An Activity is a definable step in a process. Some might call it a Task. It has a duration and may require certain things (resources) to be available in order to be scheduled.
A Resource is anything that is required to support an activity. When an activity is scheduled, it obligates its required resources for some interval of time. Resources have certain availability which is modified as activities are scheduled or unscheduled.
Example: A service call is an activity which requires resources such as a technician, a vehicle, and a repair kit. One activity, three required resources.
* Think of activities as actions, resources as the objects that are required to accomplish those actions.
There are no limits on either. Very large numbers of resources or activities may require a higher subscription level, but there are no computational limits in the software or database. An activity may specify required resources by inserting wildcards for specific resource names. This means any resource of the same type is acceptable. In this case, the system will look at combinations of resources to find those that are feasible to schedule. Because excessive “wild carding” will lead to very large numbers of combinations to check, there is a practical limit on the number of combinations that are considered.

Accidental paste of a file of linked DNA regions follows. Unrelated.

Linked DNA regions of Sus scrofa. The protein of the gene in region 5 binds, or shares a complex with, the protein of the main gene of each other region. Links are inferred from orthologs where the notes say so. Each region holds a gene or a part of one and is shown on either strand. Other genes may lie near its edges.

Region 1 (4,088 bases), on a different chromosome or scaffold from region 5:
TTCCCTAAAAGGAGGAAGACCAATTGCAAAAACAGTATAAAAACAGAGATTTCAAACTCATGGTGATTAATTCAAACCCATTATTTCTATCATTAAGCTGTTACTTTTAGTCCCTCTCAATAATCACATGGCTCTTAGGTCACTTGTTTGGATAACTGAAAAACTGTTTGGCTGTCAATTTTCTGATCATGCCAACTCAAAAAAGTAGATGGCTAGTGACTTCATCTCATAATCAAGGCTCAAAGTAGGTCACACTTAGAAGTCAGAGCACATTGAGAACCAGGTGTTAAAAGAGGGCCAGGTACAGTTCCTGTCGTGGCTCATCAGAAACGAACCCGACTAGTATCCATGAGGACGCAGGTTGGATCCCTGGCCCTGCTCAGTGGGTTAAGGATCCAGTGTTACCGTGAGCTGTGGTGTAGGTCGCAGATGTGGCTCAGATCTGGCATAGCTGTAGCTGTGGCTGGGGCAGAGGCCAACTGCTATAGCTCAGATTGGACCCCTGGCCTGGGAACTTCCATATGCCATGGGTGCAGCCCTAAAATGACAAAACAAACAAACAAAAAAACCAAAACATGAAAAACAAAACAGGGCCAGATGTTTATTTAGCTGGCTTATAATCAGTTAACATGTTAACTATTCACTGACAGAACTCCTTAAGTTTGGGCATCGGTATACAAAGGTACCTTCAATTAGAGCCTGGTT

Yes, an activity definition can specify that a resource is used for any number of intervals within the activity as long as the earliest usage is not before the start of the activity or past the end of the activity. That is, the duration of the activity must span all of the resource usage intervals. Example: a surgical procedure may require an operating room for the entire duration, one surgeon starting 30 minutes after the procedure starts, another for the last 30 minutes of the procedure etc. The quantities of a required resource can also vary during an activity’s duration.
Yes. You can select any subset of activities that are not scheduled and ask the system to place them on a timeline that is already populated. You can unschedule any number of activities that are already on a timeline. You can then modify activities, select the same or different subset and then schedule into the holes that still exist on the timeline. You can also ask the system to show you the holes where any activity can be scheduled.